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Farmer’s Almanac predicts normal winter. Skiers don’t hold their breath.

Summer is winding down, daylight hours are waning, and the Old Farmer’s Almanac has released its 2018 winter-weather predictions. What are they calling for? Normalcy.

But what does normal mean in a time when variability is becoming the climatological standard?

For some parts of the U.S., winter seems close at hand, with Vermont’s leafy trees turning red and orange unseasonably early and chilly nights requiring extra layers for comfort. But in other parts of the country, high temperatures have been a summer trend—Salt Lake City, Utah and Reno, Nev. experienced their hottest Julys on record, drought plagued the Northern Rockies, and Alaska experienced its third warmest July ever.

As of the beginning of August, the National Oceanic and Atmospheric Administration (NOAA) reported 2017 as the second hottest year on record. Even in New England, NOAA’s September/October weather outlook appears above normal, despite cooler temperatures at summer’s peak.

But for this winter, the Farmer’s Almanac, which derives its long-range outlooks from solar science, climatology, meteorology and a 200-year-old secret formula stored in a black box in Dublin, N.H., is predicting snowy conditions on the Eastern Seaboard.

“For those readers rooting for shovels,” states the Almanac, “we are red-flagging the 2018 dates of January 20 to 23, February four to seven and 16 to 19, and March one to three and 20 to 23 along the Atlantic Seaboard for some heavy precipitation.”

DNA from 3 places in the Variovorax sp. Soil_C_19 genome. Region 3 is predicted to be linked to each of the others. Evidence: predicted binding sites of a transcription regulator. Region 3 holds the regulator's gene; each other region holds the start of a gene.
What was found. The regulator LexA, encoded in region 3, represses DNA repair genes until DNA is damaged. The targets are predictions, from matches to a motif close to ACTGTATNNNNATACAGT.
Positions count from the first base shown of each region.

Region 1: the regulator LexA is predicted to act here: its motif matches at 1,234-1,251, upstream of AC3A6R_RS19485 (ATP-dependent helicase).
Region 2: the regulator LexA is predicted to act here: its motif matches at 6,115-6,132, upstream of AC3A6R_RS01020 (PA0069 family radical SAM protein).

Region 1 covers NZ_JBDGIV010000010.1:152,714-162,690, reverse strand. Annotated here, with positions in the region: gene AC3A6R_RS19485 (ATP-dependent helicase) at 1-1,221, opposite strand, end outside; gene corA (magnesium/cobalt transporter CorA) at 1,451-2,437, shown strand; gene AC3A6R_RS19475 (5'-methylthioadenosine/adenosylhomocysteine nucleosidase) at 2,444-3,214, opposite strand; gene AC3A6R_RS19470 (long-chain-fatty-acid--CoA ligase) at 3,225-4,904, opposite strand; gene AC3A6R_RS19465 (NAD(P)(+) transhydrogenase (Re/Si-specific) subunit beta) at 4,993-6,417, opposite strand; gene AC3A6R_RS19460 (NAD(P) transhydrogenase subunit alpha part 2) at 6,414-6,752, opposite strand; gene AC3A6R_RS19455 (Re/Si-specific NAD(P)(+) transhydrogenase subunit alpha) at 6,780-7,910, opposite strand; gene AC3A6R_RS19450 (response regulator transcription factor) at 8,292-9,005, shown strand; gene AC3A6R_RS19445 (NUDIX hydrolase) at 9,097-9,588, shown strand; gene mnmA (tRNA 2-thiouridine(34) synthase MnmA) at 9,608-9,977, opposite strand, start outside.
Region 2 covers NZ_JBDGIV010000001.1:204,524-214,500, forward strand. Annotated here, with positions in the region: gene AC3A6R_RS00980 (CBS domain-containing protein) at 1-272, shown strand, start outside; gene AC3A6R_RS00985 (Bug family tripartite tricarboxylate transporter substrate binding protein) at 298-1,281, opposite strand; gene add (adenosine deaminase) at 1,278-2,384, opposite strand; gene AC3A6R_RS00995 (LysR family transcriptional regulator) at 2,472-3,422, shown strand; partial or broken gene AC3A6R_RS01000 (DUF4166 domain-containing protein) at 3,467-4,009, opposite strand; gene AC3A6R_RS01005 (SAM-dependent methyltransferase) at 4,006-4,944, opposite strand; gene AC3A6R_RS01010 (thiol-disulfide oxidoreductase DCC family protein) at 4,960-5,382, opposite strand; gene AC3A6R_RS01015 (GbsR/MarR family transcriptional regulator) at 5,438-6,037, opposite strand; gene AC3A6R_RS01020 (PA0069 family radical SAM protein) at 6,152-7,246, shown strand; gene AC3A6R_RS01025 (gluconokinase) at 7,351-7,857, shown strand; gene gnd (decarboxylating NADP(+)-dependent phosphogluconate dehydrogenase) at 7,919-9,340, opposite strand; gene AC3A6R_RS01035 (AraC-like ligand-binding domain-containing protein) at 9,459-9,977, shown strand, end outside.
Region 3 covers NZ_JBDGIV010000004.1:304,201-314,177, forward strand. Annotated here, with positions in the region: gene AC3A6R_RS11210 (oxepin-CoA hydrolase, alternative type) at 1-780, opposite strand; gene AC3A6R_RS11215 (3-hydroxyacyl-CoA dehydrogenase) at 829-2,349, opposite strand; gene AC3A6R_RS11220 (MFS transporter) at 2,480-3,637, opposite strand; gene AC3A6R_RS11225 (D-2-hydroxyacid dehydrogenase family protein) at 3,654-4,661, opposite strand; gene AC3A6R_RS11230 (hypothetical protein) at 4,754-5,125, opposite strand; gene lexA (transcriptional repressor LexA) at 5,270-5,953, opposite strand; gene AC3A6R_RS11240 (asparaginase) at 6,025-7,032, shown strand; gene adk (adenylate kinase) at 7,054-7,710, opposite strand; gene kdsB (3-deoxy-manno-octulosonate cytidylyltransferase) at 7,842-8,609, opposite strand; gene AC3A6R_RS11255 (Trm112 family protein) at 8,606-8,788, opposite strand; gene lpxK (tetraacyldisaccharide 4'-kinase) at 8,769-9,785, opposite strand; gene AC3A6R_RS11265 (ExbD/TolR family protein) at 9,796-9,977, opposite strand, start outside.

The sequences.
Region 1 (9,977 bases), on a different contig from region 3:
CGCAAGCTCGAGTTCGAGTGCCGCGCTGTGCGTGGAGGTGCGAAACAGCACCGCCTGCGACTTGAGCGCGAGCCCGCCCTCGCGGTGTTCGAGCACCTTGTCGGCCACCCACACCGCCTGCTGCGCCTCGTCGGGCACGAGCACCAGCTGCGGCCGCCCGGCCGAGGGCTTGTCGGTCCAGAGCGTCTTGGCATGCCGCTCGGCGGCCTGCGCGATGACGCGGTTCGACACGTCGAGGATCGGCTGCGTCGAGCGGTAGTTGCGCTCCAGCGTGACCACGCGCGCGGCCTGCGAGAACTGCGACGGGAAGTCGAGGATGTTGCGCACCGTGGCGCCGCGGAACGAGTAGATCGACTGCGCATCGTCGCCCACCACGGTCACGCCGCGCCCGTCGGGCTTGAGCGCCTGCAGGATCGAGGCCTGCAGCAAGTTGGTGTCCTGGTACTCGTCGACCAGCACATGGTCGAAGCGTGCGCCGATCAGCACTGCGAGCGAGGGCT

One thing East Coaster’s will always be, however, is skeptical. High precipitation predictions can often turn into a rainy winter, turning joy-filled tours into sloppy schleps.

In the western United Sates, the Old Farmer’s Almanac predicts a return to slightly drier conditions as compared to last year’s record-breaking snowfall. That’s not to say things will fall back into drought conditions in some locations, but the Almanac’s folklore indicates Mt. Baker might not see the same 866 inches of snow last year brought.

The Farmer’s Almanac is clear that this normalcy only pertains to our country’s coasts. In the Midwest, things may get wild with their outlook calling for swings from “very warm to very cold, and periods of tranquil conditions mixed with occasional spells of tempestuous weather.” All told, things sound a little, well, unpredictable.

NOAA and the National Weather Service are in agreement with the some of the predictions drawn from the Almanac’s secret formula—they are calling for a neutral weather pattern for the coming winter. This means that, at this point, no La Niña or El Niño events are on the horizon. So while predictions of normalcy might sound far-fetched in this day and age, a winter with fewer temperature oscillations might be at our doorstep. And if you live in the Midwest, you’ll just have to wait and see.

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